Kid Icarus - "Maps Of The Saints" (Summersteps Records 2003, SUM008, originally released 1999)
Kid Icarus/The Green Chair Split CDEP (Prison Jazz Records 2003, PRI-001)

Uploaded to Aural Innovations: January 2004

These two CD’s were my introduction to the pure yet quirky psychedelic folk of Kid Icarus and proved themselves a happy revelation. Kid Icarus is the brainchild of Pennsylvania native Eric Schlittler. His album, Maps of the Saints, although originally recorded and released in 1999 as a cassette, gets a remastered re-release here for the first time on CD. The songs of Kid Icarus are mostly all built around Schlittler’s melodic acoustic guitar playing and idiosyncratic but sincere vocal style, but he injects some truly noisy fuzz guitar here and there, such as on the rocking Laughing Skeletons, and some experimental feedback and flanging explorations like on the edgier Bicycle Spokes, the disorienting and druggy instrumental Lost in 228, and the cool instrumental opening cut Last Chance for a Painting. But at the core of the album, Schlittler is revealed as a terrific songwriter and lyricist, as exemplified on the Bowie-esque Firecracker Girls, the yearning nostalgia of Matchsticks Dance, and the literary intellectual musing of Kafka Song. On all his songs, he displays a diverse and eccentric array of influences from The Beatles, The Velvet Underground and Roky Erikson to Elvis Costello, Robin Hitchcock and Guided by Voices. His choice of the one and only cover song on the album is also intriguing; the almost forgotten pre-disco BeeGees hit Holiday. On Maps of the Saints, he gives the old 60’s song the ultra fuzz treatment, stripping away the pop sheen and harmonies to give it a raw, droning, garage rock feel. In fact, Maps of the Saints remains a strong, honest, and consistently creative musical experience right through all 14 of its tracks. The lo-fi nature of the recording gives it a refreshingly spacious feel as well, with Schlittler going for simple, old school effects, rather than glossed over production.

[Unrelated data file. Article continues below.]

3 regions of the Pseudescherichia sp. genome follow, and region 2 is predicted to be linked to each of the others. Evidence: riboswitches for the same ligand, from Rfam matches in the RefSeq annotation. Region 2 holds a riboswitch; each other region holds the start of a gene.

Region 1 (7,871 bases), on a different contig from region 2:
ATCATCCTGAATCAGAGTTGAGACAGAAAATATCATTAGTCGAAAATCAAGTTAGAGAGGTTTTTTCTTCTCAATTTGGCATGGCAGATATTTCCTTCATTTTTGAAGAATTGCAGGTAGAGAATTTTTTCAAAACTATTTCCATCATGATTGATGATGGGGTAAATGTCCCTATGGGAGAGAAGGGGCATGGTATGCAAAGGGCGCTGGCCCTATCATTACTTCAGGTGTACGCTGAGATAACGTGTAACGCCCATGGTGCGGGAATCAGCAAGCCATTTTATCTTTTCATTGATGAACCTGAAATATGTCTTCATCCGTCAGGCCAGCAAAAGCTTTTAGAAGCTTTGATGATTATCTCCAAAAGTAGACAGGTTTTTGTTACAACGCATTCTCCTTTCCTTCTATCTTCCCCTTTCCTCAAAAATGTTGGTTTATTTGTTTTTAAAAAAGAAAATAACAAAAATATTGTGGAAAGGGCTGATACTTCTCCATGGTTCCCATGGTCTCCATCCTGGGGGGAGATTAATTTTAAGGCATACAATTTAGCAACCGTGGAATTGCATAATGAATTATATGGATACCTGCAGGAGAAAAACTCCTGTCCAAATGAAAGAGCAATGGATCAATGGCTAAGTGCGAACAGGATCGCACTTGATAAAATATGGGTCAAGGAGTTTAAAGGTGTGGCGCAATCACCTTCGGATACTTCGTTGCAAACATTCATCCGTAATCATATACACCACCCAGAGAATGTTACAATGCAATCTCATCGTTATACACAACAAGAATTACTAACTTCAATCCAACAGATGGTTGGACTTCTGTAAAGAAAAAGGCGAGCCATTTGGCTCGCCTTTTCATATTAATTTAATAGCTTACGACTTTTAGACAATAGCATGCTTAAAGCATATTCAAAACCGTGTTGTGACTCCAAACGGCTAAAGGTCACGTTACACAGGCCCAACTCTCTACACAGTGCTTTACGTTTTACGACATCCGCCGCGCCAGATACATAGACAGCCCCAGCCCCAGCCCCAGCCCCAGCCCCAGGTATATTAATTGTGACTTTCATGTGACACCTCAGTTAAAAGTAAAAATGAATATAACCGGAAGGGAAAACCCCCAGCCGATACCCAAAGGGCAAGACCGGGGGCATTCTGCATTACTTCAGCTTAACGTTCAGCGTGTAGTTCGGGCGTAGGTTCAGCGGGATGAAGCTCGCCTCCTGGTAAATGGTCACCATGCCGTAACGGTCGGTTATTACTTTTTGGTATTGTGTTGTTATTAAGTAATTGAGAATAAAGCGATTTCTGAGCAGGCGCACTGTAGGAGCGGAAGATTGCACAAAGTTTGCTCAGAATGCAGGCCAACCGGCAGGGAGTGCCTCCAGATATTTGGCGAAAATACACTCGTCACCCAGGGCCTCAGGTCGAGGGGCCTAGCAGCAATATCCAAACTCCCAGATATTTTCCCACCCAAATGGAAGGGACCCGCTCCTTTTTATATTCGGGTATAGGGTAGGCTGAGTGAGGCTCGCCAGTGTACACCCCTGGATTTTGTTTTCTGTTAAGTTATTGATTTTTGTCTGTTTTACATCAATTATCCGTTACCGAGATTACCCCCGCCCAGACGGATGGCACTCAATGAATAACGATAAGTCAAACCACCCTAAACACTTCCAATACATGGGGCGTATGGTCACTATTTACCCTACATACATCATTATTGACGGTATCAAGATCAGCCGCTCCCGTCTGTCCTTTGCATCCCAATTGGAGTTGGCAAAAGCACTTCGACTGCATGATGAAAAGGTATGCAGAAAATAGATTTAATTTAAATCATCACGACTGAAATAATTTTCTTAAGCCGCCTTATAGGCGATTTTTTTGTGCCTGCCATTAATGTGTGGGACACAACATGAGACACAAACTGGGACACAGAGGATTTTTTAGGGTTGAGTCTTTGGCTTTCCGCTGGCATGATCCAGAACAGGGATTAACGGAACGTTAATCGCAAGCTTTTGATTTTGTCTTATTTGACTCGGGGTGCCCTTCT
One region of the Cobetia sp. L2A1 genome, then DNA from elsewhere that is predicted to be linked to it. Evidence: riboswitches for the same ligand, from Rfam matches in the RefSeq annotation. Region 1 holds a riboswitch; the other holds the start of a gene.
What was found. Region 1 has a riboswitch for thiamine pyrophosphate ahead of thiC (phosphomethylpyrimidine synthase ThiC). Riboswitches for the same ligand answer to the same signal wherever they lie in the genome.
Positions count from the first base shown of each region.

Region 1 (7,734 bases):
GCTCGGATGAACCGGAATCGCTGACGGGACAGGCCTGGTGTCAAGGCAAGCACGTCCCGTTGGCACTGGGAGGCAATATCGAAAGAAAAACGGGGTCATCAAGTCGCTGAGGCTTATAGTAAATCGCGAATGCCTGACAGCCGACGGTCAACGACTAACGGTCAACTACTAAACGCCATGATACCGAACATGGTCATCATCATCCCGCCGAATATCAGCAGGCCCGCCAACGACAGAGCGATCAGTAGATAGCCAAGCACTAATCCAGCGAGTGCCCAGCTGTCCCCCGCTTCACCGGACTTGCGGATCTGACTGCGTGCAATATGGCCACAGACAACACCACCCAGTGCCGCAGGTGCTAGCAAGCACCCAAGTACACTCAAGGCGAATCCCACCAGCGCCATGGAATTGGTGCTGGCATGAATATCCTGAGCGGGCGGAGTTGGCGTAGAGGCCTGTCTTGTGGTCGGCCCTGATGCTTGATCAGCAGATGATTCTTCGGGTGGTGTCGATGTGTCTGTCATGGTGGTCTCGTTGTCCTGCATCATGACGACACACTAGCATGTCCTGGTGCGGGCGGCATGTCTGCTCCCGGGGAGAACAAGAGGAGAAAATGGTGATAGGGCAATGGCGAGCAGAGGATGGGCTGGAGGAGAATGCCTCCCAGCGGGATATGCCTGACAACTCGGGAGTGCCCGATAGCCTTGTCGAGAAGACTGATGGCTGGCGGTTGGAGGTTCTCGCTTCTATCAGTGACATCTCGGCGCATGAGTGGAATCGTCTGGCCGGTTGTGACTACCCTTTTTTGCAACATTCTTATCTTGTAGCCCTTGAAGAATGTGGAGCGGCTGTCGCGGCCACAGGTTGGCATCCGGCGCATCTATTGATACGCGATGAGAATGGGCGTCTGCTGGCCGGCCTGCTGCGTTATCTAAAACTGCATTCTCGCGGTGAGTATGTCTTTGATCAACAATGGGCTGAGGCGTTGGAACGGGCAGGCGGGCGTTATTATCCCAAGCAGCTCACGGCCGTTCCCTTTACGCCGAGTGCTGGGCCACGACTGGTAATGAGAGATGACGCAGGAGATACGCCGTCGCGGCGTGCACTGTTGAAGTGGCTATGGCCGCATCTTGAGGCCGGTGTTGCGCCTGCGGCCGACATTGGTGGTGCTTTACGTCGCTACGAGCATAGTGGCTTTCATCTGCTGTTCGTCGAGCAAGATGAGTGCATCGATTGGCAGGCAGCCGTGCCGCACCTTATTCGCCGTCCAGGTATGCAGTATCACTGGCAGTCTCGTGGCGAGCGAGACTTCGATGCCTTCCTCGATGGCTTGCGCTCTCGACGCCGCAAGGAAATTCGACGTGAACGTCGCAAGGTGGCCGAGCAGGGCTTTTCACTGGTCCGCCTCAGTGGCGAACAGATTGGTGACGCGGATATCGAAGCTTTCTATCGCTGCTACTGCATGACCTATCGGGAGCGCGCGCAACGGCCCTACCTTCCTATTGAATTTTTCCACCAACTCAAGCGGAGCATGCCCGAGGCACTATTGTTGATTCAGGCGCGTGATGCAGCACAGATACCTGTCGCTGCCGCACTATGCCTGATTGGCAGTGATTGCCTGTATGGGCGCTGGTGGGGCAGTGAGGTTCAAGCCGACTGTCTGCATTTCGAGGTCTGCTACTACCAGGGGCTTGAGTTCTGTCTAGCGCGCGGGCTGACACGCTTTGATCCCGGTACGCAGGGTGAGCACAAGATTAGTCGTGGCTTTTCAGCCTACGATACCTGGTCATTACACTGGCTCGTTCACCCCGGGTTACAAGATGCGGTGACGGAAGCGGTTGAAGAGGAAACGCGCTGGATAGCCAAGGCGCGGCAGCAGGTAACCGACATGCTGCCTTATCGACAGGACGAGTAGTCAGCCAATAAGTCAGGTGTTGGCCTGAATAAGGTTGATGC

Kid Icarus retains that same lo-fi feel on the more recent recordings found on the Kid Icarus/The Green Chair split EP, but brings a mellower, lusher vibe to his songs. Following Your Divorce and Meet Me On Via Roma combine strumming acoustic guitars, with twangy electric guitar to create melodic, melancholy atmospheres. The third of three Kid Icarus tracks, Talkin’ Observation Deck Blues is a darker, moodier piece, still with lots of strumming acoustic guitar, but also deep organ and spacey backing vocals. The Green Chair is an excellent choice for a split with Kid Icarus. Besides also being from Pennsylvania, The Green Chair exemplifies that sparsely arranged, lo fi folk sound, although He’s Gone also has some searing, acidic electric guitar as well, to give it more of a psychedelic feel. There’s a bit of Dylan influence going on in their song writing style, especially in the purely acoustic Again (which mentions Dylan in the lyrics). Their third song, Fill All the Holes again features some more electric guitar along with punkish acoustic guitar, but this time a little more clean and melodic. All in all, six great songs from two great songwriters on this EP.

For more information you can visit the Kid Icarus web site at:
Maps Of The Saints is distributed by Summersteps Records. You can visit their web site at:
Email at
The Kid Icarus/The Green Chair split is distributed by Prison Jazz Records. You can email them at:

Reviewed by Jeff Fitzgerald

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